Source of Wealth: International trade, oil
Armand Hammer really didn't strike it rich until after he retired in 1956.
Sure, the Bronx native and son of a doctor had met with considerable success on his earlier, far-reaching enterprises. By 23, he had made his first $1 million by selling large amounts of whiskey, as medicine, to drugstores.
Upon receiving his medical degree from Columbia University and with his newfound fortune, he set his sights on war-torn Soviet Russia and journeyed there in 1921. While providing medical aid to the country's famine victims, he was persuaded by Vladimir Lenin to start a business venture.
By 1925, Hammer was trading American wheat for Russian furs and manufacturing pencils for the Soviet Union. Soon, his firm grew into the country's largest supplier of the writing implements. When the Soviets bought him out a few years later, Hammer returned to the United States, though not empty-handed. Cash-starved citizens had sold him paintings and jewelry formerly owned by the Romanov empire, which he later sold, parlaying his cash into whiskey distilling and cattle raising.
By the mid-'50s, he was ready to settle down and retire. But a friend convinced him to bankroll two wildcat oil wells being drilled in Pasadena by the faltering Occidental Petroleum Corp. Seeking a tax shelter, Hammer bought a controlling interest in the ailing company which unexpectedly struck oil. He quickly increased his holdings and became the firm's chairman and chief executive in 1957.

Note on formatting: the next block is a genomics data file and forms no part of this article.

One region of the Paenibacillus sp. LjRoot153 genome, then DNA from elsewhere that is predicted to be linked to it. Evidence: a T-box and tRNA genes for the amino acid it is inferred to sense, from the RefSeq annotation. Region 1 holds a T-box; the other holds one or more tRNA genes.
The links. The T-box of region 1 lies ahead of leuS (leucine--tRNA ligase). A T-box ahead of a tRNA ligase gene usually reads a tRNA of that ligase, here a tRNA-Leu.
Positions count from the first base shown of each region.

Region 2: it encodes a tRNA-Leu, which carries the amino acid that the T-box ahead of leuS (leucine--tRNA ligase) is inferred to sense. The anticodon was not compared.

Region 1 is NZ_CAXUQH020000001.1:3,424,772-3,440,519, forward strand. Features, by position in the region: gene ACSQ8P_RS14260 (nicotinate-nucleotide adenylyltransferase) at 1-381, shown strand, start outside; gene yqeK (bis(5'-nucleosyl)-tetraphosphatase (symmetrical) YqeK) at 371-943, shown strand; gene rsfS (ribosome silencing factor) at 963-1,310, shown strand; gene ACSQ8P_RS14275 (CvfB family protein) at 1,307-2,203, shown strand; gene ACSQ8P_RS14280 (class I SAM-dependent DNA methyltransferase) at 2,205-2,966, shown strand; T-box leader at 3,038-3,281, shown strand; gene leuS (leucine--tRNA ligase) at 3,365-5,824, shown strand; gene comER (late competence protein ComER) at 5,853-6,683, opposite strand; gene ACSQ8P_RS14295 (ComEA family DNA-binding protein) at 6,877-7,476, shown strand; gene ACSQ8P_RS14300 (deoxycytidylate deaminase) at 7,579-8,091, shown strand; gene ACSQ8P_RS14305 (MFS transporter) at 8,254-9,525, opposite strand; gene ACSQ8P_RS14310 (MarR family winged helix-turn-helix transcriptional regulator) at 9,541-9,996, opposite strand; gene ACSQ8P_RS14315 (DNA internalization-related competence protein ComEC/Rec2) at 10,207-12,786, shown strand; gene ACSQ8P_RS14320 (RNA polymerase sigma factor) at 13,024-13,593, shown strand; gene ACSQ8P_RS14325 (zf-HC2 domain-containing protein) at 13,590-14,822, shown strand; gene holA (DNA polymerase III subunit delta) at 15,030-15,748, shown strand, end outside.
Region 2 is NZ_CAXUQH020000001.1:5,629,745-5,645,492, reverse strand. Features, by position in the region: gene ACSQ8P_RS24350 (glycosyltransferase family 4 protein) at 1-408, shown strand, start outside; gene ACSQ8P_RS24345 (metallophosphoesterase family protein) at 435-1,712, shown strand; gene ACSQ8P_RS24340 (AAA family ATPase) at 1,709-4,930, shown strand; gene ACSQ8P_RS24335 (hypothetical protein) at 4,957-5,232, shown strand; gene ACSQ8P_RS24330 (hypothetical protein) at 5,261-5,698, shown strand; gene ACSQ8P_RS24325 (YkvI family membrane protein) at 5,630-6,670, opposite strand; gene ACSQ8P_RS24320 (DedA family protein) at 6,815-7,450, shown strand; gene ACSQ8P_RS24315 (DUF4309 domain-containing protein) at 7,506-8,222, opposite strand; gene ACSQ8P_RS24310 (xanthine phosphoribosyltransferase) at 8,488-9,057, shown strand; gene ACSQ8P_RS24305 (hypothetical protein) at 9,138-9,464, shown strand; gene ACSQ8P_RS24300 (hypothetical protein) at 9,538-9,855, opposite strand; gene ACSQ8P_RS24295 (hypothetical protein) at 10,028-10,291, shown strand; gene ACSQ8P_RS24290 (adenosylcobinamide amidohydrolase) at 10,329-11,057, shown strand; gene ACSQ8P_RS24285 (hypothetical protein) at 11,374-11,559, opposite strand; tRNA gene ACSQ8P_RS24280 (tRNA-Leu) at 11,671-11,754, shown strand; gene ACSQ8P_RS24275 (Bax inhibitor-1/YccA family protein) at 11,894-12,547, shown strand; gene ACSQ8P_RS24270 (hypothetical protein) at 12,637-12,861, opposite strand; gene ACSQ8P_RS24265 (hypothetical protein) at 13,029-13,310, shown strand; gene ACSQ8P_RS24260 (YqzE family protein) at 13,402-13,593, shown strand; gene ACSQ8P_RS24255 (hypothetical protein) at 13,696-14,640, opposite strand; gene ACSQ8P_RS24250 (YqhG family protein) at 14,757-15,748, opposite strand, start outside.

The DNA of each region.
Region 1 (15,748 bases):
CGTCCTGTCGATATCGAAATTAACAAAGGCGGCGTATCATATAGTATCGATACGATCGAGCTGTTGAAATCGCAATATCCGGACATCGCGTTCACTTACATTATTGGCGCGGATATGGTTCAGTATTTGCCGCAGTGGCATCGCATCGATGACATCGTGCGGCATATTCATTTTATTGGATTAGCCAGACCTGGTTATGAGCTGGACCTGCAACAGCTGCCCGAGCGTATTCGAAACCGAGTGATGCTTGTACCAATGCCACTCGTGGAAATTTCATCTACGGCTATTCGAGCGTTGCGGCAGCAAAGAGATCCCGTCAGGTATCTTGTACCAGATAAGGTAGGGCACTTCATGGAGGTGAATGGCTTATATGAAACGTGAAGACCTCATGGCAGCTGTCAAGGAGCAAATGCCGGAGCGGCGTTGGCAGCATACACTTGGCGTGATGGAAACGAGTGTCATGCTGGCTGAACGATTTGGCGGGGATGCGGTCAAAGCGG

Hammer, of course, was controversial. In 1976, he was fined $3,000 and placed on one year's probation for illegally making and concealing a $54,000 contribution to the 1972 reelection campaign of President Richard Nixon.
Criticism also abounded regarding the cost overruns at the Armand Hammer Museum of Art and Cultural Center in Westwood, which opened in 1990 to house Hammer's art collection.
Nola L. Sarkisian
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